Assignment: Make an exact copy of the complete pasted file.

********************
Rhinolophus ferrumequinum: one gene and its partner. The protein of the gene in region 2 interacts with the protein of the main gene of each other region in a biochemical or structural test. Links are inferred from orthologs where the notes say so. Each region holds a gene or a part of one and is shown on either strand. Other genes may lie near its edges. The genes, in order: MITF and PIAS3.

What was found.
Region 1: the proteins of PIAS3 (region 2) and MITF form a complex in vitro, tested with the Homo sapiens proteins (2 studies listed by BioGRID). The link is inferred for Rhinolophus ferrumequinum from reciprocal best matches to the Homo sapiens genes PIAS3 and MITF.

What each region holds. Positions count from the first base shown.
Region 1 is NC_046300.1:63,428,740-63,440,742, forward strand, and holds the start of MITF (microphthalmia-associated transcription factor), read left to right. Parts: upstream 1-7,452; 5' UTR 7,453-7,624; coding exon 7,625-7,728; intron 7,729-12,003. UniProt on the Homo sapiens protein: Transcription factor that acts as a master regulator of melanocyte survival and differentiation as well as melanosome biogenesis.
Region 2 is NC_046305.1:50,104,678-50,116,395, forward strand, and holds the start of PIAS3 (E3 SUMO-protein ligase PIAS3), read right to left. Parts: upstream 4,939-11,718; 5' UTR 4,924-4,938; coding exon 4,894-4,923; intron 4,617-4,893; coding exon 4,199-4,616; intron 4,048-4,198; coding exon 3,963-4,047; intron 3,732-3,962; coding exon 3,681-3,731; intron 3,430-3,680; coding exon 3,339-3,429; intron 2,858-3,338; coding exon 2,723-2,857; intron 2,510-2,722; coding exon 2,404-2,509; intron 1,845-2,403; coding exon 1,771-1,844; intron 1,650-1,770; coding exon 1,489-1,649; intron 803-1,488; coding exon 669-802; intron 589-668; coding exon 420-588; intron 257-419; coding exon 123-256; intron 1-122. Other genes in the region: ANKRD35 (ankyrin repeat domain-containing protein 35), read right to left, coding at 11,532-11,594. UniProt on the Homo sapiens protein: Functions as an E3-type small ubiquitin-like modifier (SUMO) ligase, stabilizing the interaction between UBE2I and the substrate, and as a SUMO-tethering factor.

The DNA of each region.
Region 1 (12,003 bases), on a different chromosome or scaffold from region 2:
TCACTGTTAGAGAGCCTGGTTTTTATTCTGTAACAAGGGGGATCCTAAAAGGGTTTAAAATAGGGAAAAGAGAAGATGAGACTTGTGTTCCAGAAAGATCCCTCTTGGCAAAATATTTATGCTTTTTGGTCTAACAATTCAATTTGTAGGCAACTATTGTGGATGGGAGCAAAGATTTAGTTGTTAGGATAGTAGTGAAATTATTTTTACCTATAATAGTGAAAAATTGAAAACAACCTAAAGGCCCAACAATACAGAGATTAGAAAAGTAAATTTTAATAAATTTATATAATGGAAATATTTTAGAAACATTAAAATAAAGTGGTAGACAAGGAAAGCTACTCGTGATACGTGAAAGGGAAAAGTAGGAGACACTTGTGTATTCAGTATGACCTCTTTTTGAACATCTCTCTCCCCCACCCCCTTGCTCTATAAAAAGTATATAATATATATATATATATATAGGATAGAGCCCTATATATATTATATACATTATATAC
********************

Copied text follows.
Rhinolophus ferrumequinum: one gene and its partner. The protein of the gene in region 2 interacts with the protein of the main gene of each other region in a biochemical or structural test. Links are inferred from orthologs where the notes say so. Each region holds a gene or a part of one and is shown on either strand. Other genes may lie near its edges. The genes, in order: MITF and PIAS3.

What was found.
Region 1: the proteins of PIAS3 (region 2) and MITF form a complex in vitro, tested with the Homo sapiens proteins (2 studies listed by BioGRID). The link is inferred for Rhinolophus ferrumequinum from reciprocal best matches to the Homo sapiens genes PIAS3 and MITF.

What each region holds. Positions count from the first base shown.
Region 1 is NC_046300.1:63,428,740-63,440,742, forward strand, and holds the start of MITF (microphthalmia-associated transcription factor), read left to right. Parts: upstream 1-7,452; 5' UTR 7,453-7,624; coding exon 7,625-7,728; intron 7,729-12,003. UniProt on the Homo sapiens protein: Transcription factor that acts as a master regulator of melanocyte survival and differentiation as well as melanosome biogenesis.
Region 2 is NC_046305.1:50,104,678-50,116,395, forward strand, and holds the start of PIAS3 (E3 SUMO-protein ligase PIAS3), read right to left. Parts: upstream 4,939-11,718; 5' UTR 4,924-4,938; coding exon 4,894-4,923; intron 4,617-4,893; coding exon 4,199-4,616; intron 4,048-4,198; coding exon 3,963-4,047; intron 3,732-3,962; coding exon 3,681-3,731; intron 3,430-3,680; coding exon 3,339-3,429; intron 2,858-3,338; coding exon 2,723-2,857; intron 2,510-2,722; coding exon 2,404-2,509; intron 1,845-2,403; coding exon 1,771-1,844; intron 1,650-1,770; coding exon 1,489-1,649; intron 803-1,488; coding exon 669-802; intron 589-668; coding exon 420-588; intron 257-419; coding exon 123-256; intron 1-122. Other genes in the region: ANKRD35 (ankyrin repeat domain-containing protein 35), read right to left, coding at 11,532-11,594. UniProt on the Homo sapiens protein: Functions as an E3-type small ubiquitin-like modifier (SUMO) ligase, stabilizing the interaction between UBE2I and the substrate, and as a SUMO-tethering factor.

The DNA of each region.
Region 1 (12,003 bases), on a different chromosome or scaffold from region 2:
TCACTGTTAGAGAGCCTGGTTTTTATTCTGTAACAAGGGGGATCCTAAAAGGGTTTAAAATAGGGAAAAGAGAAGATGAGACTTGTGTTCCAGAAAGATCCCTCTTGGCAAAATATTTATGCTTTTTGGTCTAACAATTCAATTTGTAGGCAACTATTGTGGATGGGAGCAAAGATTTAGTTGTTAGGATAGTAGTGAAATTATTTTTACCTATAATAGTGAAAAATTGAAAACAACCTAAAGGCCCAACAATACAGAGATTAGAAAAGTAAATTTTAATAAATTTATATAATGGAAATATTTTAGAAACATTAAAATAAAGTGGTAGACAAGGAAAGCTACTCGTGATACGTGAAAGGGAAAAGTAGGAGACACTTGTGTATTCAGTATGACCTCTTTTTGAACATCTCTCTCCCCCACCCCCTTGCTCTATAAAAAGTATATAATATATATATATATATATAGGATAGAGCCCTATATATATTATATACATTATATAC